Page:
The 2011 Philadelphia Phillies received promising performances from several players that weren’t even expected to play in the major leagues that season. Vance Worley came out of nowhere to win 11 games and contend for the NL Rookie of the Year award. Michael Stutes played an integral role in the bullpen and both Joe Savery and Michael Schwimer showed potential as late-season call-ups.
5. Erik Kratz: The Philadelphia Phillies went with Brian Schneider as their backup catcher for 2012, inking the 35-year old to a one-year, $800,000 contract. Schneider has shown nothing with the bat lately though, hitting just .176/.246/.256 with two home runs and nine RBIs in 139 plate appearances in 2011. He is 2-for-12 with three strikeouts this season, and a .397 OPS won’t be enough to offset his good handling of the pitching staff. I expect Schneider to be designated for assignment before the trade deadline, and I think the Phillies will promote Erik Kratz from Triple-A to handle the regular backup catching duties. Kratz could be the next Chris Coste, as he has a lot of raw power and is a good hitter (.288/.372/.466 with 15 home runs and 53 RBIs in 409 plate appearances in 2011). He has struggled in limited major league at-bats, but it is a small enough sample size that it is worth giving him another shot. And he really couldn’t do much worse than Schneider.
4. Michael Schwimer: Relief pitching seems to be the fastest way to get to the major leagues, as nearly half of all relievers in any given season will see the DL. Michael Schwimer is one of the first in line to get called up, as he enjoyed a stellar season in Triple-A in 2011. He was 9-1 with a 1.85 ERA in 68 innings, striking out a whopping 11.4 batters per nine innings. Schwimer is off to another great start in Triple-A in 2012 with a 1.17 ERA in 7.2 innings. He has experience as the closer at the minor league level, and Schwimer will assuredly see action with the big league club in 2012. He struggled in limited innings last season, posting a 5.02 ERA in 14.1 innings, but he should be a key piece of the bullpen in the near future.
3. Justin De Fratus: Justin De Fratus has future closer written all over him, although he won’t be able to get a chance until Jonathan Papelbon’s contract with the team expires. De Fratus hasn’t pitched in Triple-A yet in 2012 because of a right elbow sprain, but when he does return, he will be near the top of the line for relievers that will be called up in terms of an injury. De Fratus has a 3.18 career minor league ERA and he has averaged a strikeout per inning. Last year, he struck out 56 hitters in 41 innings in Triple-A, and throws in the mid-90s with a good slider.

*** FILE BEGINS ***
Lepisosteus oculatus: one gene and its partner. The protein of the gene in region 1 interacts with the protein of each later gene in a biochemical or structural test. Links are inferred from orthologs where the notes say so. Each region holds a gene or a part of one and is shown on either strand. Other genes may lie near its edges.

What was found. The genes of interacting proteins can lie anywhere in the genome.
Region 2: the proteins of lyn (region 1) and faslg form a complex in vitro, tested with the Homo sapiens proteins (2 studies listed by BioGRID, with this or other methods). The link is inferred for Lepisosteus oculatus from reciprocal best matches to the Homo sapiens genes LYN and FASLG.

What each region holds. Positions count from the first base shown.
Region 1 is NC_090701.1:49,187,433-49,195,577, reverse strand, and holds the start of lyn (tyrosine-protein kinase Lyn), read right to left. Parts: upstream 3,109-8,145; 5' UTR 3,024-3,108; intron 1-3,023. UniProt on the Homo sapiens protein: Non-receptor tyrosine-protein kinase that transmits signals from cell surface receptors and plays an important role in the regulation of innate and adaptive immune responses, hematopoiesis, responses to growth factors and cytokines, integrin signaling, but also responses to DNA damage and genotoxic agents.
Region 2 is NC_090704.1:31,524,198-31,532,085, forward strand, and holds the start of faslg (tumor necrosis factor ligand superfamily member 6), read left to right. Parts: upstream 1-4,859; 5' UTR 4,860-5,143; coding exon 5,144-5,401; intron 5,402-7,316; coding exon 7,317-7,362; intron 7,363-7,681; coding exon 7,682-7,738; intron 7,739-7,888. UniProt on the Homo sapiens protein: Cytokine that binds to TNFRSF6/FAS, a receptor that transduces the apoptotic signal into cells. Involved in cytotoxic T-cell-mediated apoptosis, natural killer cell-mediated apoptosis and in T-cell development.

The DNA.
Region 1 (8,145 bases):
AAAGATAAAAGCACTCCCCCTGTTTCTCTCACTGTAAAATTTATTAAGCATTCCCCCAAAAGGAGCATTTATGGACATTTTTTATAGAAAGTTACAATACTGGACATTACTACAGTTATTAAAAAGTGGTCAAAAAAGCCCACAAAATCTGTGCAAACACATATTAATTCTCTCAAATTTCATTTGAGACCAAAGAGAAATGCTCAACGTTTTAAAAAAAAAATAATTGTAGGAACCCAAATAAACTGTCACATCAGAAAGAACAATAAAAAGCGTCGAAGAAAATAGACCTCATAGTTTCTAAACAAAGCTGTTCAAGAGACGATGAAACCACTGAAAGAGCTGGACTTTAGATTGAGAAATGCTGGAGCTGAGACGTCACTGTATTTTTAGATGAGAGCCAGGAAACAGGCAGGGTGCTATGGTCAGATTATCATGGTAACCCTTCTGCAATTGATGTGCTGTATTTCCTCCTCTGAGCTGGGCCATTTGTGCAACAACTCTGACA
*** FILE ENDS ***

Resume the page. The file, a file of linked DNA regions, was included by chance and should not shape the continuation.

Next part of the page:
2. Phillippe Aumont: Phillippe Aumont is 6’7” and over 250 pounds, and he’s been rated by Baseball America as a top 100 prospect three separate seasons. Aumont was acquired in the Cliff Lee trade, and he is a good project – he throws upwards of 97 miles per hour with a good slider, and he has recently been developing a splitter. Aumont struck out an incredible 14.1 batters per nine innings in 21 frames in 2011 and posted a solid 3.18 ERA. His walks are high but he’s a typical power pitcher, and if he can strike major league hitters out, he will see action.
1. Domonic Brown: GM Ruben Amaro, Jr. has said he will keep Domonic Brown in Triple-A for all of the 2012 season so as not to rush the up-and-coming player, but I think Brown will definitely see action this year. The Philadelphia Phillies need to see what they have in Brown, and while playing him regularly in left field at the Triple-A level will be good for him, the major league offense may be bad enough that the team will call him up in June or July. Brown needs to learn to hit lefties or he won’t make it at the major league level but I expect a .250 batting average and 10-15 home runs from Brown in maybe 250 plate appearances.